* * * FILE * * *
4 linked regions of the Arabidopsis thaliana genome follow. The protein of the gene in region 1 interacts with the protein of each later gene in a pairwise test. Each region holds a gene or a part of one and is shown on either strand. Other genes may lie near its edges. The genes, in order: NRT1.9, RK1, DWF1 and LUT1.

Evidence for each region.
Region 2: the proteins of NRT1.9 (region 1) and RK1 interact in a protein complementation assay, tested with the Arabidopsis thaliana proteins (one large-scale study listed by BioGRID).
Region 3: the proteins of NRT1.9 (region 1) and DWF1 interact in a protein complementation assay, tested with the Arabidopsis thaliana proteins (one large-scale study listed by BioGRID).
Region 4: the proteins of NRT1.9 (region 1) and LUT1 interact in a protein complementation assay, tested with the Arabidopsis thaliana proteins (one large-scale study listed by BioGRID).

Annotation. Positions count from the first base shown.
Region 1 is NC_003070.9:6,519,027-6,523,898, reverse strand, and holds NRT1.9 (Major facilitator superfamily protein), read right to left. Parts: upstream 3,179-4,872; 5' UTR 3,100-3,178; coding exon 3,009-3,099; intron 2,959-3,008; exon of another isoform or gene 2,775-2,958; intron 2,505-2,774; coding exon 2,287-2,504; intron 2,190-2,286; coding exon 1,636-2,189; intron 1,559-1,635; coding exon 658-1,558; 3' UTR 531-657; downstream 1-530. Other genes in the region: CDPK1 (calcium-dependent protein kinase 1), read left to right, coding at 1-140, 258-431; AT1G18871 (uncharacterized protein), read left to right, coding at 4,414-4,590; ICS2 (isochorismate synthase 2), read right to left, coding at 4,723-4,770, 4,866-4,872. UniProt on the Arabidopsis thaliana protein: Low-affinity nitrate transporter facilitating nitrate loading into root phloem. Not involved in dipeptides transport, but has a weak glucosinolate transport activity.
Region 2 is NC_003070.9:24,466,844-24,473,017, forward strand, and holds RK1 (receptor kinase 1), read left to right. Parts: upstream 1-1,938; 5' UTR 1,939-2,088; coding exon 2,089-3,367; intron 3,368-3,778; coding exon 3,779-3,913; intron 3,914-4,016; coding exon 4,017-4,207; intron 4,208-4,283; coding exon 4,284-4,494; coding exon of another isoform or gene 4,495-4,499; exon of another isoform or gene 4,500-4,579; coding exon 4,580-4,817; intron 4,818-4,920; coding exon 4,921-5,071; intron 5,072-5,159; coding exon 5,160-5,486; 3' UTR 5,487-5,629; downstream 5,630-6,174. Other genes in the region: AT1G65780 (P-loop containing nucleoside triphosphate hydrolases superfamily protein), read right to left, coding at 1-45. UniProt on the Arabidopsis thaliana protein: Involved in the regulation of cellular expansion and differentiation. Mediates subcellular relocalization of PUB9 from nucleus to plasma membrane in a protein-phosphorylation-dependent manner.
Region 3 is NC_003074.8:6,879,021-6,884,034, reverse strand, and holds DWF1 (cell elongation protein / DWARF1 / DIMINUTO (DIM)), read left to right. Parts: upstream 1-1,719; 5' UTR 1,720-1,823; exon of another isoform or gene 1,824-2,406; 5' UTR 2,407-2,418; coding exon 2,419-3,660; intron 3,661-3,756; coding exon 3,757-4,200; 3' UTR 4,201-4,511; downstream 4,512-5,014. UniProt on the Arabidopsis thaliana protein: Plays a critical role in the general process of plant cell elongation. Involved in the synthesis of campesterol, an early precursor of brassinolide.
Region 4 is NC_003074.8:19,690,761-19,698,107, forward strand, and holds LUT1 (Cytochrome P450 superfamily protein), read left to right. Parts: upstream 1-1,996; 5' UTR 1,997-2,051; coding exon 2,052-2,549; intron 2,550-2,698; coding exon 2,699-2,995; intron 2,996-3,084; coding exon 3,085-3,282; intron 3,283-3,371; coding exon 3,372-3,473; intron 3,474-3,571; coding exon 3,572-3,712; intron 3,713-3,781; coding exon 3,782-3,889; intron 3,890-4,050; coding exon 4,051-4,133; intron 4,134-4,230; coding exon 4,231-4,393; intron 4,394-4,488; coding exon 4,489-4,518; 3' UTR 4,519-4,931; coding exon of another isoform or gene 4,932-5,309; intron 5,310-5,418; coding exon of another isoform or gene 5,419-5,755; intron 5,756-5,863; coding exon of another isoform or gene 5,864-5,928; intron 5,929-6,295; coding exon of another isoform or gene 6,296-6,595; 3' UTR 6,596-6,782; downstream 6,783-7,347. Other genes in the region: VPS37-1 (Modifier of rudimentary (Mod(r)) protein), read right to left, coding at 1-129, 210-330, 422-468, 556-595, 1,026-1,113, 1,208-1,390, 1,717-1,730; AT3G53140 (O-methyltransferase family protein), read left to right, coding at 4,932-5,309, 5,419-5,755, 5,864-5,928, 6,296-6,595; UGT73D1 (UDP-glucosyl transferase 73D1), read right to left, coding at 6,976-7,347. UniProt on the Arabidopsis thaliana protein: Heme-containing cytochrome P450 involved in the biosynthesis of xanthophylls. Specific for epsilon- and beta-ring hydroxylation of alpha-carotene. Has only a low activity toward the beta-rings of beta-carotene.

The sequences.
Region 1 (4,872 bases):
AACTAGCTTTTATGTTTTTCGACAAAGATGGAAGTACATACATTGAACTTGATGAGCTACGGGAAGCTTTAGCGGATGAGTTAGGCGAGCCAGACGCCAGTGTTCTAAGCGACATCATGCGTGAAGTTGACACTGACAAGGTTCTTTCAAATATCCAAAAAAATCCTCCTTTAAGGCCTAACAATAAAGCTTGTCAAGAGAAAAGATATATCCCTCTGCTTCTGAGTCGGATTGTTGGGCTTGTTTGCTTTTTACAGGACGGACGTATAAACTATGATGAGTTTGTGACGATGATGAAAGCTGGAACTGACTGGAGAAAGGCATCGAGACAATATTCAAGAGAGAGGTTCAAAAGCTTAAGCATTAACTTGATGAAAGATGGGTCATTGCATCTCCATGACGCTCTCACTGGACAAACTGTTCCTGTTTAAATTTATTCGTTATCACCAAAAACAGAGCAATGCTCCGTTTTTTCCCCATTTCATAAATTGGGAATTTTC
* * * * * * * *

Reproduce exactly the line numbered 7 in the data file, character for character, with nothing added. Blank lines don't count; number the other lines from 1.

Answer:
Region 1 is NC_003070.9:6,519,027-6,523,898, reverse strand, and holds NRT1.9 (Major facilitator superfamily protein), read right to left. Parts: upstream 3,179-4,872; 5' UTR 3,100-3,178; coding exon 3,009-3,099; intron 2,959-3,008; exon of another isoform or gene 2,775-2,958; intron 2,505-2,774; coding exon 2,287-2,504; intron 2,190-2,286; coding exon 1,636-2,189; intron 1,559-1,635; coding exon 658-1,558; 3' UTR 531-657; downstream 1-530. Other genes in the region: CDPK1 (calcium-dependent protein kinase 1), read left to right, coding at 1-140, 258-431; AT1G18871 (uncharacterized protein), read left to right, coding at 4,414-4,590; ICS2 (isochorismate synthase 2), read right to left, coding at 4,723-4,770, 4,866-4,872. UniProt on the Arabidopsis thaliana protein: Low-affinity nitrate transporter facilitating nitrate loading into root phloem. Not involved in dipeptides transport, but has a weak glucosinolate transport activity.